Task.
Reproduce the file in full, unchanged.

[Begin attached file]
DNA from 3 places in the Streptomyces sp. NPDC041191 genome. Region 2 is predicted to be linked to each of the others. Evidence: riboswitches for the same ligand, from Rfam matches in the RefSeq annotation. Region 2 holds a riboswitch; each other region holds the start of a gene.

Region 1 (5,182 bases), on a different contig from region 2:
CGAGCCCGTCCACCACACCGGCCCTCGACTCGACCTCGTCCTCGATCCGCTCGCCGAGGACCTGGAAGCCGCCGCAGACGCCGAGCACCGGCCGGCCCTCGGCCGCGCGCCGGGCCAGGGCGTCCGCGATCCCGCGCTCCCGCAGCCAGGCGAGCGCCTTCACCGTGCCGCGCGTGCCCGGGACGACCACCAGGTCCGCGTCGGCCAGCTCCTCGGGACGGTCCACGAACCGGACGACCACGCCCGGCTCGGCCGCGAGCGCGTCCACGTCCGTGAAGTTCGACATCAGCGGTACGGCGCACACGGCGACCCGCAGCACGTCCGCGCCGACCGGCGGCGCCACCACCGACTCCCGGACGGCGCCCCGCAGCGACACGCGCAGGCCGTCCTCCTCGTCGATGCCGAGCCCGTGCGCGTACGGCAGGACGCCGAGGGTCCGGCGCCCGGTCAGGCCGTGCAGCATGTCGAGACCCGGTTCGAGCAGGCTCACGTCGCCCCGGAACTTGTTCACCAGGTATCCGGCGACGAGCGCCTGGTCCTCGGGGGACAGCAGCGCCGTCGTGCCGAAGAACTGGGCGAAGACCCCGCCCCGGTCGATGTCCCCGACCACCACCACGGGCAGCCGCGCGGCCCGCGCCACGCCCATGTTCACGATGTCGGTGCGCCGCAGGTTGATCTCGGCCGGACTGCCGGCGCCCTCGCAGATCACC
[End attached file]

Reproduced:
DNA from 3 places in the Streptomyces sp. NPDC041191 genome. Region 2 is predicted to be linked to each of the others. Evidence: riboswitches for the same ligand, from Rfam matches in the RefSeq annotation. Region 2 holds a riboswitch; each other region holds the start of a gene.

Region 1 (5,182 bases), on a different contig from region 2:
CGAGCCCGTCCACCACACCGGCCCTCGACTCGACCTCGTCCTCGATCCGCTCGCCGAGGACCTGGAAGCCGCCGCAGACGCCGAGCACCGGCCGGCCCTCGGCCGCGCGCCGGGCCAGGGCGTCCGCGATCCCGCGCTCCCGCAGCCAGGCGAGCGCCTTCACCGTGCCGCGCGTGCCCGGGACGACCACCAGGTCCGCGTCGGCCAGCTCCTCGGGACGGTCCACGAACCGGACGACCACGCCCGGCTCGGCCGCGAGCGCGTCCACGTCCGTGAAGTTCGACATCAGCGGTACGGCGCACACGGCGACCCGCAGCACGTCCGCGCCGACCGGCGGCGCCACCACCGACTCCCGGACGGCGCCCCGCAGCGACACGCGCAGGCCGTCCTCCTCGTCGATGCCGAGCCCGTGCGCGTACGGCAGGACGCCGAGGGTCCGGCGCCCGGTCAGGCCGTGCAGCATGTCGAGACCCGGTTCGAGCAGGCTCACGTCGCCCCGGAACTTGTTCACCAGGTATCCGGCGACGAGCGCCTGGTCCTCGGGGGACAGCAGCGCCGTCGTGCCGAAGAACTGGGCGAAGACCCCGCCCCGGTCGATGTCCCCGACCACCACCACGGGCAGCCGCGCGGCCCGCGCCACGCCCATGTTCACGATGTCGGTGCGCCGCAGGTTGATCTCGGCCGGACTGCCGGCGCCCTCGCAGATCACC